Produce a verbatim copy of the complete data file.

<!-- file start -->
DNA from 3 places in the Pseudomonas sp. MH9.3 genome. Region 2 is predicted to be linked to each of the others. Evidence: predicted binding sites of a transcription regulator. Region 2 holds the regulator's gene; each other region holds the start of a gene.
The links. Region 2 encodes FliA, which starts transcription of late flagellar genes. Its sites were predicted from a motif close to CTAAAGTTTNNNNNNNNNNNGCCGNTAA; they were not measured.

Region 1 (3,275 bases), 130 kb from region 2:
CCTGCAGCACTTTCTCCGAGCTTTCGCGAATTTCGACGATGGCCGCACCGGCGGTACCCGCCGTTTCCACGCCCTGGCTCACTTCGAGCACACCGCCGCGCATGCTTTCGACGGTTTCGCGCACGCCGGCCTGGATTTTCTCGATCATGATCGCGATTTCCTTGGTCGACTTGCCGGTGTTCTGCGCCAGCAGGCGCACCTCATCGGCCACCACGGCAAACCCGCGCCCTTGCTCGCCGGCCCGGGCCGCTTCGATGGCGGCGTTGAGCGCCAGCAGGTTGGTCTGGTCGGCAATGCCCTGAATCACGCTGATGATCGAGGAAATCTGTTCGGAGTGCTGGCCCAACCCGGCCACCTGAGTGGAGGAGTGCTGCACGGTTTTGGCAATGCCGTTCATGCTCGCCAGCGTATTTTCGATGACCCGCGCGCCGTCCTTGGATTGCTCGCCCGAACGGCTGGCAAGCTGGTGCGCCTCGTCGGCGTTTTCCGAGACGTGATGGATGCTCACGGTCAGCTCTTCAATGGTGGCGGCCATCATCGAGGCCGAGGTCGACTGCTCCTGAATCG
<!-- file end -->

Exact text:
DNA from 3 places in the Pseudomonas sp. MH9.3 genome. Region 2 is predicted to be linked to each of the others. Evidence: predicted binding sites of a transcription regulator. Region 2 holds the regulator's gene; each other region holds the start of a gene.
The links. Region 2 encodes FliA, which starts transcription of late flagellar genes. Its sites were predicted from a motif close to CTAAAGTTTNNNNNNNNNNNGCCGNTAA; they were not measured.

Region 1 (3,275 bases), 130 kb from region 2:
CCTGCAGCACTTTCTCCGAGCTTTCGCGAATTTCGACGATGGCCGCACCGGCGGTACCCGCCGTTTCCACGCCCTGGCTCACTTCGAGCACACCGCCGCGCATGCTTTCGACGGTTTCGCGCACGCCGGCCTGGATTTTCTCGATCATGATCGCGATTTCCTTGGTCGACTTGCCGGTGTTCTGCGCCAGCAGGCGCACCTCATCGGCCACCACGGCAAACCCGCGCCCTTGCTCGCCGGCCCGGGCCGCTTCGATGGCGGCGTTGAGCGCCAGCAGGTTGGTCTGGTCGGCAATGCCCTGAATCACGCTGATGATCGAGGAAATCTGTTCGGAGTGCTGGCCCAACCCGGCCACCTGAGTGGAGGAGTGCTGCACGGTTTTGGCAATGCCGTTCATGCTCGCCAGCGTATTTTCGATGACCCGCGCGCCGTCCTTGGATTGCTCGCCCGAACGGCTGGCAAGCTGGTGCGCCTCGTCGGCGTTTTCCGAGACGTGATGGATGCTCACGGTCAGCTCTTCAATGGTGGCGGCCATCATCGAGGCCGAGGTCGACTGCTCCTGAATCG